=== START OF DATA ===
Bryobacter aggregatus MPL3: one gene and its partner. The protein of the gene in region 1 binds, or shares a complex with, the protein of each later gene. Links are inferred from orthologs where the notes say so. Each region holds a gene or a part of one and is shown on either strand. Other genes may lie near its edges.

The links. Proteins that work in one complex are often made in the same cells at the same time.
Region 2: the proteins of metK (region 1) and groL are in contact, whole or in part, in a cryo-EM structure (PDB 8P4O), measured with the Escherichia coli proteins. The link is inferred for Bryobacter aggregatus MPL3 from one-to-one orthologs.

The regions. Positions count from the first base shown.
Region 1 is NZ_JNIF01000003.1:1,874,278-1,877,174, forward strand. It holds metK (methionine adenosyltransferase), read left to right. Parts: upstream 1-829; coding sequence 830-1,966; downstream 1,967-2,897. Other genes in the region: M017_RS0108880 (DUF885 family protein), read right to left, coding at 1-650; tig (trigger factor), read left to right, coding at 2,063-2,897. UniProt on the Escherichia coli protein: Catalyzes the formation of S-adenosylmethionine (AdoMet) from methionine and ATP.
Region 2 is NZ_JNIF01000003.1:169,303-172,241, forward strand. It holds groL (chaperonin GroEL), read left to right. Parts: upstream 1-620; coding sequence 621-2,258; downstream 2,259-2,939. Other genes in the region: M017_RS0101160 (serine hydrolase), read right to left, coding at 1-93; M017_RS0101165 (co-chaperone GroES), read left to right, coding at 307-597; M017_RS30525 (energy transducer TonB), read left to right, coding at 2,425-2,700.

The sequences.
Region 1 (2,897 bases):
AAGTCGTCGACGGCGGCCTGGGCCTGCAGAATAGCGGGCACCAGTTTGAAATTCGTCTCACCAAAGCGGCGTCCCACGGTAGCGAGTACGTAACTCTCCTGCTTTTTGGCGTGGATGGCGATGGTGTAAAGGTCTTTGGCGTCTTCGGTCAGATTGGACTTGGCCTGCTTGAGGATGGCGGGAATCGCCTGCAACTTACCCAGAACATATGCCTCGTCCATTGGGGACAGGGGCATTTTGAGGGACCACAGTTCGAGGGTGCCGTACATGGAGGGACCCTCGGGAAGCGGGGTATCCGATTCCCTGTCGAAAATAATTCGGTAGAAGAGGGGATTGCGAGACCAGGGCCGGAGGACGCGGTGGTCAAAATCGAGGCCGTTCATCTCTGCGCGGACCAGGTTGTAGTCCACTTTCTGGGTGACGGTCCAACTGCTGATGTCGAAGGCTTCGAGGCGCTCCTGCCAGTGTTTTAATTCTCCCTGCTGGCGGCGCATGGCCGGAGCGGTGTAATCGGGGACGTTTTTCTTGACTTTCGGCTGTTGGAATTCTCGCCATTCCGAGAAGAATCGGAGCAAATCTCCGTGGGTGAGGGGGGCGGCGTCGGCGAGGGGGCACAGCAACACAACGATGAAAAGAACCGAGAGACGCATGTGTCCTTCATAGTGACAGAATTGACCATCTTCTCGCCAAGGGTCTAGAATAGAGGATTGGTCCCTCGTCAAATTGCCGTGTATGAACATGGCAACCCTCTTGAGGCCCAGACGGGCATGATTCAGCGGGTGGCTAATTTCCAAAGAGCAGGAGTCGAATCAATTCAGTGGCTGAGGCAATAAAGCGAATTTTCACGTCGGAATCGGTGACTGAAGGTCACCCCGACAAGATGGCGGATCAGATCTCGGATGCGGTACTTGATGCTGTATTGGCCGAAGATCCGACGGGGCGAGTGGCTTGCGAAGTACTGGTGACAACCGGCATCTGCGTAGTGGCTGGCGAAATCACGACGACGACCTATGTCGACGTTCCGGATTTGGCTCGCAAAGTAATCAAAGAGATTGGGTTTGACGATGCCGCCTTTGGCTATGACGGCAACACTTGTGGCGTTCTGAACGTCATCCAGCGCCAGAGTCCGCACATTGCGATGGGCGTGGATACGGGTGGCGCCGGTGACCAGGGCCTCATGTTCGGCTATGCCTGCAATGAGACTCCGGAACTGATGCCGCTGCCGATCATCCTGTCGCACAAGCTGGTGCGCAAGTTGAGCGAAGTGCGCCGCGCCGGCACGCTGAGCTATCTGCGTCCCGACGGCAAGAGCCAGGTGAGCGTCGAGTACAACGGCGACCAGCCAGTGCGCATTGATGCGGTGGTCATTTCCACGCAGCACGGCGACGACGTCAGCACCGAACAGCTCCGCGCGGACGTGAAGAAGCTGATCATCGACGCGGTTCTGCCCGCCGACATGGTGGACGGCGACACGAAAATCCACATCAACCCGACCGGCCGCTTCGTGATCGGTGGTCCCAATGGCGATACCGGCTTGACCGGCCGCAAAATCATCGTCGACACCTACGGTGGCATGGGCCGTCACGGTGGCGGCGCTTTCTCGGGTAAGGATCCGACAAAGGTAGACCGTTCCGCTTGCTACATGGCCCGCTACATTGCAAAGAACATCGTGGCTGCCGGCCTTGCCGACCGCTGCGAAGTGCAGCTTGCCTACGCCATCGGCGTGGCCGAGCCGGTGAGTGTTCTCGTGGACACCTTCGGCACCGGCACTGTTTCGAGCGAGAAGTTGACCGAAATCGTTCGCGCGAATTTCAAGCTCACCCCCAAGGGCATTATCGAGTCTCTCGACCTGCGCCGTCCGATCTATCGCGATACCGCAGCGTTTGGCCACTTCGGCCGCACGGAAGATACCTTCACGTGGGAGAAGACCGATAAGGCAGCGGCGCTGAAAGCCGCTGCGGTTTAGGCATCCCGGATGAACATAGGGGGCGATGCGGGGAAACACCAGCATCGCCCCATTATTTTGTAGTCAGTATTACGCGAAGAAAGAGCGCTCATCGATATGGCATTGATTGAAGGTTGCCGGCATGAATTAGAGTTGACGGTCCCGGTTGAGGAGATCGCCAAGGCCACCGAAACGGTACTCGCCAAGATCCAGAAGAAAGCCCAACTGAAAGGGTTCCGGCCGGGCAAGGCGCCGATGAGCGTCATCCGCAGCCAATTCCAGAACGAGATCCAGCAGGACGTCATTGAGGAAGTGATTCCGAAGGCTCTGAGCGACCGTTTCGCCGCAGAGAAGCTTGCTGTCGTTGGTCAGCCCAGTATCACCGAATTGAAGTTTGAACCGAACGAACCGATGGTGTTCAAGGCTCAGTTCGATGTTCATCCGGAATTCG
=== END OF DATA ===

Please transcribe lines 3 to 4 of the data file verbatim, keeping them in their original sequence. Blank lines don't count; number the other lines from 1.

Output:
Region 2: the proteins of metK (region 1) and groL are in contact, whole or in part, in a cryo-EM structure (PDB 8P4O), measured with the Escherichia coli proteins. The link is inferred for Bryobacter aggregatus MPL3 from one-to-one orthologs.

The regions. Positions count from the first base shown.